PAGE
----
8. Energy Storage
Blackouts will occur. When they do, make sure that the facility has an effective backup plan, which goes beyond just having connection to multiple power grids, as in the event of power shortage all of these are likely to be affected.
This is where energy storage comes into play, with options including: batteries, flywheels or hybrids. You should know which ones of these are available in your facility and for how long they are expected to keep it running, when the main grid goes down.
9. Raised Floors vs. Slab Floors?
This argument’s been raging for a while and we have no plans to settle it here (nor will we reveal our own preference). What you need to know here is that both options have their faults and their merits. Also, you should be aware that slab floors require overhead cooling and cable hookup, while with raised floors cable and cool air will be passed from underneath the cabinet.
Raised floors are likely to fair better in case of floods, while slabs offer more stability against earthquakes, so—statistically speaking—some regions could be a safer choice for one than the other.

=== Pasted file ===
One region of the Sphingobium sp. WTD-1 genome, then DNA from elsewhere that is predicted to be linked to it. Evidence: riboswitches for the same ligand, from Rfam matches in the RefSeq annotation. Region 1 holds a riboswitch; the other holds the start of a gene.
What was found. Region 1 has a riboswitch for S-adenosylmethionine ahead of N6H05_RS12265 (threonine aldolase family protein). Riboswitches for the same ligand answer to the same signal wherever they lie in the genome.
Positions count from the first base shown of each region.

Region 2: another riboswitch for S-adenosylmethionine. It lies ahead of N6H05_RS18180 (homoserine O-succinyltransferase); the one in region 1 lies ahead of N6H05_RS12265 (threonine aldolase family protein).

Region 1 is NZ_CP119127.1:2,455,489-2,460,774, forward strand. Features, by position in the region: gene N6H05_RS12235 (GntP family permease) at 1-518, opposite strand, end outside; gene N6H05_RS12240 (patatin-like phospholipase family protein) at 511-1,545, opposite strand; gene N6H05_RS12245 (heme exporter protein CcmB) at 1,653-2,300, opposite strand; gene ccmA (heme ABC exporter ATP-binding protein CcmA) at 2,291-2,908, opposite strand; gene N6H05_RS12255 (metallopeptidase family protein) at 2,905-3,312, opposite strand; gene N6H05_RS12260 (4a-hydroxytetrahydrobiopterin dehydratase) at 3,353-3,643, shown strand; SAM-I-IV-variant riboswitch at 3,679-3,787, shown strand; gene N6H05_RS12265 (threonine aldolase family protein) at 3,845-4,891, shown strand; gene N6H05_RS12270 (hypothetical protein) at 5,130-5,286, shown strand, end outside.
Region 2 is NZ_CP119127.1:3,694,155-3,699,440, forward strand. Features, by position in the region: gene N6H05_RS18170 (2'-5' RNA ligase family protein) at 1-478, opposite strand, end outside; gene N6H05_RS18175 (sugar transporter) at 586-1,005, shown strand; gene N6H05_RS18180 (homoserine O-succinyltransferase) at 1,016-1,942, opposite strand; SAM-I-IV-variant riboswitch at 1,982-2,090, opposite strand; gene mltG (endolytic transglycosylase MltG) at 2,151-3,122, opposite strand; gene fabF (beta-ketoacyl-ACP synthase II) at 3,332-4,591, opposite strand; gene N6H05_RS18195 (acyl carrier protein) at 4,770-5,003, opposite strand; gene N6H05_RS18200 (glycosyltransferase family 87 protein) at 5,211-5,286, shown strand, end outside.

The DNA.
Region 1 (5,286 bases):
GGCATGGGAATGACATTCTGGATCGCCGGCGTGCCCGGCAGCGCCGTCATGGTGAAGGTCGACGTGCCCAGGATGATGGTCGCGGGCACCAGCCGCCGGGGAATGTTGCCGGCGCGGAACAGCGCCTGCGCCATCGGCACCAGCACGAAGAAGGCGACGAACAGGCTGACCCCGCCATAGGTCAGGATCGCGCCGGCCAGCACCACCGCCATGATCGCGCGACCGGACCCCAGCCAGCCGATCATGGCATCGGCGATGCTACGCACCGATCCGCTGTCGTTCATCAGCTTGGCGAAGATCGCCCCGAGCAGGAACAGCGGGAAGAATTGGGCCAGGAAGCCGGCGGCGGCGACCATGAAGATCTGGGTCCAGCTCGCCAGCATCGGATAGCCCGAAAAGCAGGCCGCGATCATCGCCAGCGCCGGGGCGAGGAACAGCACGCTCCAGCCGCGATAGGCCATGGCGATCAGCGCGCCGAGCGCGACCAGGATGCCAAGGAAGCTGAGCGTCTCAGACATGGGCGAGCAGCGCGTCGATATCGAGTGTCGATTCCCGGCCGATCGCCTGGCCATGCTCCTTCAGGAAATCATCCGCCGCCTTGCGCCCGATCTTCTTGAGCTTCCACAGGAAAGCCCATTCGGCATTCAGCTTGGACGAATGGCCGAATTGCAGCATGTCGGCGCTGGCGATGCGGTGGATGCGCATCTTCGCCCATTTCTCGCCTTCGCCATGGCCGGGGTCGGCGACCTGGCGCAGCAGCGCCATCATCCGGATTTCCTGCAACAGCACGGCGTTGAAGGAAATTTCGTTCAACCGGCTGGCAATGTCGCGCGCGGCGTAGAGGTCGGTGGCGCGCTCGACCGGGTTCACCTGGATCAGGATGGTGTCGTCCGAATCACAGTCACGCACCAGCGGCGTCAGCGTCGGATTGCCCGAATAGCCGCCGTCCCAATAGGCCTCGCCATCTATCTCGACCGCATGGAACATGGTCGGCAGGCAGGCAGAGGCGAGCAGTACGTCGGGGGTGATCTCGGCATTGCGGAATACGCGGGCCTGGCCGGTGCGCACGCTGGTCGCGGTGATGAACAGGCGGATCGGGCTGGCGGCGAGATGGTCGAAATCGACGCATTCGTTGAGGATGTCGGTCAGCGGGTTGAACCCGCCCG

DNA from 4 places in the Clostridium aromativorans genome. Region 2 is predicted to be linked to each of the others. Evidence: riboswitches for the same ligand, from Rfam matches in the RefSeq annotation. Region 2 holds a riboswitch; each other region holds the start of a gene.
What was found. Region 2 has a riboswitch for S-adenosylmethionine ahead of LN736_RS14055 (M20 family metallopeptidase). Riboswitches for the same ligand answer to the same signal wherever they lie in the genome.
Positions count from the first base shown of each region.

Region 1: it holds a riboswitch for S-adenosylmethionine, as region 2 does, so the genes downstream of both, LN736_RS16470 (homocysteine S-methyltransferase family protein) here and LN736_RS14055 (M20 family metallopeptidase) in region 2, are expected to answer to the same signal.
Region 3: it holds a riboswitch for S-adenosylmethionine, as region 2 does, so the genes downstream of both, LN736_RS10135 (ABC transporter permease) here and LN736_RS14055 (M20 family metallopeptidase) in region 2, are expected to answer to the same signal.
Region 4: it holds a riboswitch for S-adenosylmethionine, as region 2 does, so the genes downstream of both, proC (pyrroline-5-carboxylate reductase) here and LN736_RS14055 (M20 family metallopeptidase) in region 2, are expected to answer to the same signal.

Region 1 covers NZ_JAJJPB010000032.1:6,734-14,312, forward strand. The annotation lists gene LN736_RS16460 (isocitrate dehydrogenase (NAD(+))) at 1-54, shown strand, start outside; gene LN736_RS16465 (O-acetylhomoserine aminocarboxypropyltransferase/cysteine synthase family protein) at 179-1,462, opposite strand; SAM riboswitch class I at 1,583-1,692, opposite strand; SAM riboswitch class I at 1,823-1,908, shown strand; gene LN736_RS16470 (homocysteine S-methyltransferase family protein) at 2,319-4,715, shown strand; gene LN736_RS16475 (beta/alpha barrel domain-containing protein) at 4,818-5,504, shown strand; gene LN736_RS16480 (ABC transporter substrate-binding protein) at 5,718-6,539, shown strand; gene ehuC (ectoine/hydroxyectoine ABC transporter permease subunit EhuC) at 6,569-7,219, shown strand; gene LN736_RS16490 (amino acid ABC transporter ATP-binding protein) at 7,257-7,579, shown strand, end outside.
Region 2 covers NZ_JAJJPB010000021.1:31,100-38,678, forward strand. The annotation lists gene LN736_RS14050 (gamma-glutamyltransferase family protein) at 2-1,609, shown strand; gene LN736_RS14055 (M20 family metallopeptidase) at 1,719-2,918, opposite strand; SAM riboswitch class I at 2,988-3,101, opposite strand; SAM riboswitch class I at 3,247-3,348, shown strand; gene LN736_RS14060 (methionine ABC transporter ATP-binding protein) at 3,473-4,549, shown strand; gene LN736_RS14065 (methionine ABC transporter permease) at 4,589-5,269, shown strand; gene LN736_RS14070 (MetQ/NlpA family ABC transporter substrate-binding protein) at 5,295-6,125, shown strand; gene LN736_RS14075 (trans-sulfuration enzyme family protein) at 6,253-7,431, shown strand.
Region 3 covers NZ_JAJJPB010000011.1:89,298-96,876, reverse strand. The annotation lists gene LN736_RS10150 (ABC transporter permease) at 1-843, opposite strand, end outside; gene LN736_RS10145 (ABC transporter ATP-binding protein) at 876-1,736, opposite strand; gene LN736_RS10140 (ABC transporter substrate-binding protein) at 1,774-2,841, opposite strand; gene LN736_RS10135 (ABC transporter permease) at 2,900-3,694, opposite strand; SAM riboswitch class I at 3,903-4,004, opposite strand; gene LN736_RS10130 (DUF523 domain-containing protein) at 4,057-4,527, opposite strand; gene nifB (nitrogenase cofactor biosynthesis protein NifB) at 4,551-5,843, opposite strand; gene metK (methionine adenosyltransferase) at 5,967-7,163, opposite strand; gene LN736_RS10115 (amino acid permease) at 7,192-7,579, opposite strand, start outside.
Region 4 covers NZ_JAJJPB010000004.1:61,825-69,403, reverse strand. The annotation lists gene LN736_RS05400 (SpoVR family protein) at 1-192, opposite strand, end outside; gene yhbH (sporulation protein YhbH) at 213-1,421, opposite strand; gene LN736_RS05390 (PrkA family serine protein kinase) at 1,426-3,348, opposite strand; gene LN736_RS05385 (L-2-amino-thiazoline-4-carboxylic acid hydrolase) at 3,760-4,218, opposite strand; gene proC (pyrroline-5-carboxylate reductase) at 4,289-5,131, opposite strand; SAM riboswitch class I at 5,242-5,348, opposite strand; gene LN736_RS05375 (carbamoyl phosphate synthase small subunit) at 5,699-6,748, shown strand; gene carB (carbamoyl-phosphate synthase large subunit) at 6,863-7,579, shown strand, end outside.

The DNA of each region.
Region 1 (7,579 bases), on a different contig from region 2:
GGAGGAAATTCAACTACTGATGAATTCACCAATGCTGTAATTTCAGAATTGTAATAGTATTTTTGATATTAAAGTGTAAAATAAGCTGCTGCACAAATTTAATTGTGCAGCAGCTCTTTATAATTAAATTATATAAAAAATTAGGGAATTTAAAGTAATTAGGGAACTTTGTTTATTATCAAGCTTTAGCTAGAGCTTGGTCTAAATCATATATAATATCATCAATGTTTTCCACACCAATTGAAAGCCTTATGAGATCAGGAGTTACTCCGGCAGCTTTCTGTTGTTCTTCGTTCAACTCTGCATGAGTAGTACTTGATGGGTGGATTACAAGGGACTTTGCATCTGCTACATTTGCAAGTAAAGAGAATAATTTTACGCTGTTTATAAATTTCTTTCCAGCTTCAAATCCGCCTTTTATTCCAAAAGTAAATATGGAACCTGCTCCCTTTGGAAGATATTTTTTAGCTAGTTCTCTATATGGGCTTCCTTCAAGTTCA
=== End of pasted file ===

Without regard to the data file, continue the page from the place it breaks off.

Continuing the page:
10. A Name You Can Trust
Your SLA is only as good as the organization that stands behind it. To be on the safe side of things, we always prefer to work with an established colocation provider. When this isn’t an option, commit time to in-depth research and don’t be afraid to ask the provider for references.
Better yet, go through the customer list and then use LinkedIn to find a CTO of similar-sized company, who already hosts in that facility.
11. Out-of-Band Network Management
High availability comes at a cost. Out-of-band (OOB) management is a dedicated channel that lets you remotely control your equipment when disaster strikes and all your regular in-band options become unavailable.
Is it worth the extra money? Only you can answer that question but we believe it does, especially for business-critical infrastructures. Also if, like us, you offer an enterprise-grade SLA, OMB should be a no-brainer.